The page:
Building from the Ground Up: Reclaiming the American Housing Boom

In Building from the Ground Up: Reclaiming the American Housing Boom, Kevin Erdmann documents how an inappropriate fear of excessive homebuilding led to a self-fulfilling prophecy of recession and financial crisis, which continues to inflate the cost of living and limit economic potential for American families today.

Most debates about the crisis accept that the US had engaged in an unsustainable building boom, and disagreements focus on the causes of those excesses – a credit boom, speculation, federal subsidies or monetary stimulus, etc.  In his first book, Shut Out, Erdmann detailed evidence that the country had needed a significant building boom, and yet a quite moderate boom was associated with a number of economic predicaments.  The reason we needed a building boom was that key American metropolitan areas – coined the Closed Access cities – have developed such oppressive local regulations over land use that they had lost the ability to grow and to welcome new residents.  The cities that had become notoriously expensive – primarily New York City, Los Angeles, Boston, and the San Francisco area – had one embarrassing trait in common: they permitted a lower rate of new home building than any other major metropolitan area.

Because homebuilding was so limited in those cities, a mass migration event developed of families piling out of those cities, moving to other nearby metropolitan areas in search of an affordable cost of living.  The cities that took in those new residents – coined the Contagion cities – became the poster children of overbuilding and excess.  To the contrary, they were building many homes because they were being flooded by families who could find no affordable homes in the Closed Access cities.  When those cities were left with empty streets full of homes after the financial crisis, it was not because they had overbuilt. It was because the recession and the financial crisis put a sudden stop to the migration event that had necessitated the building.

In Building from the Ground Up, Erdmann reviews the sequence of developments that led from boom to bust and to the slow recovery that then continued until the Covid-19 pandemic.

Demand During the Boom

  • The Federally sponsored conduits for mortgage lending – FHA, Fannie Mae, and Freddie Mac – largely sat out the boom years of 2003-2006, in part because of accounting scandals at Fannie & Freddie.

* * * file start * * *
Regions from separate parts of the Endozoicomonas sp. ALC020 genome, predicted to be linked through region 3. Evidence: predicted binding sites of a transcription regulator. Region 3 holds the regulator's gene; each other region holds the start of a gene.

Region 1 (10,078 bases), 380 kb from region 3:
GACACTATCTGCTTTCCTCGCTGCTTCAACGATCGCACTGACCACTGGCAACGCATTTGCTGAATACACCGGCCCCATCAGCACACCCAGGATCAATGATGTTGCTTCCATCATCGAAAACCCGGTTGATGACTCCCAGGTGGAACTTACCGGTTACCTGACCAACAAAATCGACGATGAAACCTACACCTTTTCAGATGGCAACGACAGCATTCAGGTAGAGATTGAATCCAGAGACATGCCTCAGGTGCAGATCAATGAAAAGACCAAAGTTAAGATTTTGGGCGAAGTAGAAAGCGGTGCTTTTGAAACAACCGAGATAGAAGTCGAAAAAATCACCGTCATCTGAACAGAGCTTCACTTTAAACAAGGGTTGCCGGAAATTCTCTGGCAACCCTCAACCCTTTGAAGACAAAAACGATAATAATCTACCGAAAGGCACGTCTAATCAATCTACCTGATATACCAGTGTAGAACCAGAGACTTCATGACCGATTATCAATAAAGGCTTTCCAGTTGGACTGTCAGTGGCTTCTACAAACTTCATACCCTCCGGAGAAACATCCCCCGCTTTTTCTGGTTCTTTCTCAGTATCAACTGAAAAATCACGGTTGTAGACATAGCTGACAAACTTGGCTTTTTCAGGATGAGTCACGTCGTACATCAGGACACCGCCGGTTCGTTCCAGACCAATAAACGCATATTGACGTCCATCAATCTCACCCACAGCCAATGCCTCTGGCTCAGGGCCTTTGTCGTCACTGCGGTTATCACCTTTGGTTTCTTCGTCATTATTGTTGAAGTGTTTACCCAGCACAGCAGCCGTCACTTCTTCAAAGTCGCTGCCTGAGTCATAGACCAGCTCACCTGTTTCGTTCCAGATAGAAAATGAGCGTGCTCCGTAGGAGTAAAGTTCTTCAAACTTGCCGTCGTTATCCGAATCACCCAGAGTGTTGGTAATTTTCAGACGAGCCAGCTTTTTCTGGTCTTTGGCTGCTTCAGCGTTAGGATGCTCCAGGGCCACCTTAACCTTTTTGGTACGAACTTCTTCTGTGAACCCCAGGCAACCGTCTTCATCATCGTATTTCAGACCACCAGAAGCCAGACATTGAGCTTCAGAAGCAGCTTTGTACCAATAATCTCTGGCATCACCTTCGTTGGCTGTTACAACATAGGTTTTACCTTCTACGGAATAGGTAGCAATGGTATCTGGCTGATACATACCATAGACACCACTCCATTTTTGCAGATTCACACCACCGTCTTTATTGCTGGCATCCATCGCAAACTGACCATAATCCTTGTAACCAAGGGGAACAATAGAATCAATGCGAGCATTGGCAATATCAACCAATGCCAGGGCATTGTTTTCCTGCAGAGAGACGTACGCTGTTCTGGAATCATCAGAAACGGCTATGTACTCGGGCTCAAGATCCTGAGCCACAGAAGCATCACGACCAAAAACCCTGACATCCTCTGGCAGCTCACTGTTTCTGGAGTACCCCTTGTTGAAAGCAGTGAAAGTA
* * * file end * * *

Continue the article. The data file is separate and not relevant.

• The privately securitized mortgage providers that expanded their market share did not fuel an irrational, haphazard building boom.  Prices increased and construction happened where homes were most needed.
  • There is little reason to blame the housing boom on loose monetary policy or excessive stimulus.

From Soft Landing to Suicide Pact

  • Households were becoming nervous about homeownership well before the official start of the recession in 2007.
  • The Federal Reserve guided the market to a “soft landing” by 2007.  2008 should have been a year of recovery, but by the time the soft landing came, the Fed became convinced of the myth of housing oversupply and ignored stark evidence of a coming crisis.
  • The Contagion cities especially needed economic stimulus by 2007.  Their foreclosures and vacancies that followed were caused by an unchecked economic collapse, not a building boom.

Marching Hand in Hand to Crisis

  • The booming Collateralized Debt Obligation (CDO) market, which consisted of increasingly complex bundles of financial securities created from pools of mortgages, was an early symptom of financial anxiety, which mostly developed after the housing boom. Treating it as part of a lending bubble led to panic.
  • Critics have chastened the government for bailing out financial firms that had become “too big to fail”, but the mistake was not in saving those firms, it was in failing to stop the panics that bankrupted so many smaller firms.
  • Most of the mortgage defaults that are associated with the end of the housing bubble were the result of the wider recession, not the cause of it.

Adding Insult to Injury

  • In late 2008, the Federal Reserve took unusual measures, including paying banks to hold onto cash rather than lending it out, because they feared inflation. The economy, however, was in the midst of a deflationary bust.
  • When the Federal Reserve did finally pursue monetary policy that supported general economic stability, the federal government, through its new control of Fannie Mae and Freddie Mac, and through the implementation of new regulations pertaining to mortgage lending, wrecked housing markets where home buyers are credit-constrained and homes had been affordable.
  • In most places, home prices in the most affordable neighborhoods had not risen unusually during the boom, but did decline sharply after 2008 because mortgage lending was largely shut off.

Where Do We Go from Here?

  • There is a great deal of potential for equitable economic growth.  Local land use regulations in major cities and new regulations against reasonable mortgage lending are preventing Americans from living where they would choose to live.  These regulations raise rental costs and block the growth of millions of construction jobs.
  • Generous lending oversight, stable income growth, equitable taxes on housing, and deregulated urban land use can all be a part of an economic renaissance, but in order to accomplish these goals, Americans must unlearn the wrong lessons from the Great Recession.  We must unshackle housing markets.

Building from the Ground Up expands on the details of all of these facets of one of the most important economic developments of our lifetimes.